Like a valiant soldier, Antonio Orozco continues his upward trek

Fresh off a win at the Fantasy Springs Resort and Casino in Indio, CA, Antonio “the Simple Man” Orozco (11-0-0, 8 KOs) was awarded a five year contract with Golden Boy Promotions. The signing took place inside their opulent conference room in downtown Los Angeles, less than 20 minutes drive time from Torrance, California, where the 23 year-old light welterweight first came into the world.

The informal ceremony is every boxer’s dream come true. Being signed by a promotional company of Golden Boy’s magnitude can be likened to being a song writer and then getting signed by Capital Records.


You’ve just scored three knock outs in a row and along comes the powers to be stating you’re ready for the big time. Orozco turned professional in 2008 and quickly demonstrated his skills and willingness to mix it up, which is what excites the crowds and more importantly the promoters who love to see the seats filled. With power in both hands they claim Orozco is a natural, a definite prospect who could go all the way.

In his last fight, a thriller, he dominated his foe, Joshua Beeman, from the opening bell. In the first round, he scored a knock down with a powerful left hook. Then he got dropped himself at the very end of the round. He wasn’t hurt, but he sure was surprised. He ended up finishing his opponent off in the third round.

From this point on, his opponents will be tougher and tougher. Thus far the people he has faced had a combined record of 65 wins, 74 losses and 11 draws. The tilted win/loss record is about to change.

If you want to be a world champion, center stage, with the whole world goggling at you, there’s a mighty big price to pay. You got to know that reaching down for that extra effort and being needy for constant and even greater motivation is paramount.

After Orozco put in all those hours, months and years of training at the Community Youth Athletic Center in National City, he must have realized he needed to move on to train with stiffer competition. His coach and confidant, Carlos Barragon Jr. must have realized it too, as he arranged for his student to travel north three times a week to spar.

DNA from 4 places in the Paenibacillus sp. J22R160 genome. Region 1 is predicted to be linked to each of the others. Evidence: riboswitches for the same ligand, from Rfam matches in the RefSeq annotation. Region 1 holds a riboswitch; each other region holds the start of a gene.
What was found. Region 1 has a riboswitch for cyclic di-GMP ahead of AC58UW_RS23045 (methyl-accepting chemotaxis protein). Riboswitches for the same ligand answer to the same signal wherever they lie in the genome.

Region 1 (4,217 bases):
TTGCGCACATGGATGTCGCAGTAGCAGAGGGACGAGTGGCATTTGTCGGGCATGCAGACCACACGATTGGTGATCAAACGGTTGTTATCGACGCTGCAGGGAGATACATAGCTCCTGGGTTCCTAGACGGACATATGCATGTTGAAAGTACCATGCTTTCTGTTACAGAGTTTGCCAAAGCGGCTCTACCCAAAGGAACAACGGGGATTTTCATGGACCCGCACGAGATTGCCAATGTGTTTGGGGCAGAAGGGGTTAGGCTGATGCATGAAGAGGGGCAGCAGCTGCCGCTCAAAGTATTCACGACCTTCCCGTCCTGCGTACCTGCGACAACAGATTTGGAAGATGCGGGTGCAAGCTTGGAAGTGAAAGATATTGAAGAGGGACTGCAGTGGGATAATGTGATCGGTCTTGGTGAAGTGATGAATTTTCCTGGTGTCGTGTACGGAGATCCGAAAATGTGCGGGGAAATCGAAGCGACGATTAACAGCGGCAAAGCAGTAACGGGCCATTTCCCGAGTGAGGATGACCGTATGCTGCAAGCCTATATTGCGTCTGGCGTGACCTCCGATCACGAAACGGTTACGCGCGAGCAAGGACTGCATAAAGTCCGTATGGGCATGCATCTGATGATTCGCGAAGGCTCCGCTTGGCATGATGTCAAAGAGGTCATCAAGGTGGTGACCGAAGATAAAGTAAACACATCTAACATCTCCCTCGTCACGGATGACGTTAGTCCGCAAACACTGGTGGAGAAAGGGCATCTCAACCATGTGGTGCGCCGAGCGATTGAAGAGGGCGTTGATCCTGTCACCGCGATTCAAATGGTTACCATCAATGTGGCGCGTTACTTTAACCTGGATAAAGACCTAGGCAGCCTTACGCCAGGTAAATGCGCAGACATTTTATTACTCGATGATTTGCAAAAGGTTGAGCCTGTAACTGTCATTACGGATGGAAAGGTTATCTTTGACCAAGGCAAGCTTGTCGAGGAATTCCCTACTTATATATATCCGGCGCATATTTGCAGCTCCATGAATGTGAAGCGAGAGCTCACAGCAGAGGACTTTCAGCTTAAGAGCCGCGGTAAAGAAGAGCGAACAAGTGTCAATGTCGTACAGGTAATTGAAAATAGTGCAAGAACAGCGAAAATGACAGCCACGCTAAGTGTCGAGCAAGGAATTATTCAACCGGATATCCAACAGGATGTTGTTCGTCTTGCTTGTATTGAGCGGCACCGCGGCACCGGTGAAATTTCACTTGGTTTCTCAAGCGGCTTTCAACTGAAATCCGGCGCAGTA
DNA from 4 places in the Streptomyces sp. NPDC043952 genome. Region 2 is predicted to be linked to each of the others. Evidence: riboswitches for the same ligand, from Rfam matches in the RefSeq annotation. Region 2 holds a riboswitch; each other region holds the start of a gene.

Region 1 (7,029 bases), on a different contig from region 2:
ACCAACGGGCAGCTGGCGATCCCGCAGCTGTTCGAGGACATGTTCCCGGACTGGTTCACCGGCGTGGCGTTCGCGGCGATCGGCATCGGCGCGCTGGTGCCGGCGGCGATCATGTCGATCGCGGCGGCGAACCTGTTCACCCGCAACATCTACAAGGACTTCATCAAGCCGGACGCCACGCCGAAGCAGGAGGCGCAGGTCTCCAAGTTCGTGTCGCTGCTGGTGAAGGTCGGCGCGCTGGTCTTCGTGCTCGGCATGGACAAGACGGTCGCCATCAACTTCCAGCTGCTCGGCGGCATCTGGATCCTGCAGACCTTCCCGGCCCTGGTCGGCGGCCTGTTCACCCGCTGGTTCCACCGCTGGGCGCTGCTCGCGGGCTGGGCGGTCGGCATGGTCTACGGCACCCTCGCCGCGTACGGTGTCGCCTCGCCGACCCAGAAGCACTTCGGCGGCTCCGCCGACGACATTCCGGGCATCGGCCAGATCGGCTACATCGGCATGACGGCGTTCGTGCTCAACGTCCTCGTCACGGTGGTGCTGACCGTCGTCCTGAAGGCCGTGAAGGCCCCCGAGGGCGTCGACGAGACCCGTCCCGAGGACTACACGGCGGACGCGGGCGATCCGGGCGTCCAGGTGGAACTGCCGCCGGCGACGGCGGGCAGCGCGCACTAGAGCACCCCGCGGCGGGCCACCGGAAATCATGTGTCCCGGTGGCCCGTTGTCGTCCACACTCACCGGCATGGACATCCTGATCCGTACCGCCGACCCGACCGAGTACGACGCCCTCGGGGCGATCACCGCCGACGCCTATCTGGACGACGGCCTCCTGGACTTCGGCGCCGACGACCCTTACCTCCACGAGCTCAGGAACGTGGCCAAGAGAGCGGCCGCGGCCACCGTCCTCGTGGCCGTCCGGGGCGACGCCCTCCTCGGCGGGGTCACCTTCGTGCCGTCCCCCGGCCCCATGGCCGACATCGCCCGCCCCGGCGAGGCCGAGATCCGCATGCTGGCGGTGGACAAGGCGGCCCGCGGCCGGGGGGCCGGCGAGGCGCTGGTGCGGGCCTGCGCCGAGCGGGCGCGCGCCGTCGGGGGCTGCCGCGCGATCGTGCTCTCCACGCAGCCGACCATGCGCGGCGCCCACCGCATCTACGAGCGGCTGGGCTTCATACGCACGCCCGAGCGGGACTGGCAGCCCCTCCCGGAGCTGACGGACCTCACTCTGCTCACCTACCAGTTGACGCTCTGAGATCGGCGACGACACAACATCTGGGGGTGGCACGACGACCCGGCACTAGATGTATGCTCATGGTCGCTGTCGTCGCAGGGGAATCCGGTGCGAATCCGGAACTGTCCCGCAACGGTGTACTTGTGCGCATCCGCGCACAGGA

According to, the trip up was 121 miles (approximately a two-hour drive). Every Monday, Wednesday and Friday, Orozco and his trainer, Carlos Barragan Jr., made the round-trip. For one fight, they spent a considerable amount of time at the famed Wild Card Boxing Club in Hollywood and for others they visited the Maywood Boxing Club, the Ten Goose Gym, the Fortune Gym and back to the Wild Card, where ever the talent was.

If you want to get better at anything, you have to train with the best, spar with guys who at first are better than you and then also have the best management team. Signing with Frank Espinoza proved to be just the right ticket. After all he’s been around the sport forever and helped Israel Vázquez to reach the top. Espinoza manages an almost incredible amount of talented and promising fighters. To name just a few you have Luis Ramos, Carlos Molina, Abraham Lopez, Ronny Rios, Manny Roman, Jesus Hernandez and now Antonio Orozco. Among the world champions that he has managed, you have of course Vazquez, then Martin “Gallito” Castillo, Enrique Sanchez, Isidro “Chino” Garcia, and “Mighty” Mike Anchondo.

With Orozco’s interest at heart, Barragon Jr. and now Espinoza, kind of remind you of astronomers who are always gauging a star’s intrinsic brightness. They’re the type that are always measuring and calculating every one of Orozco’s strengths and weaknesses to determine which can be improved upon.

The progression can not stop. Orozco must know his hand speed can be better and his legs stronger. Overconfidence is not an option for a champion. His mindset must keep him focused as if he’s still only on the bottom rung of the ladder. How can he ever be certain that his opponent is not surpassing his efforts?

Only the people who have reached that plateau, people like Mike Tyson, Manny Pacquiao, Joe Calzaghe, or the Klitschkos can tell you how hard it was to reach the top, and how hard it is to stay at the top.


Share This Post

Pin It on Pinterest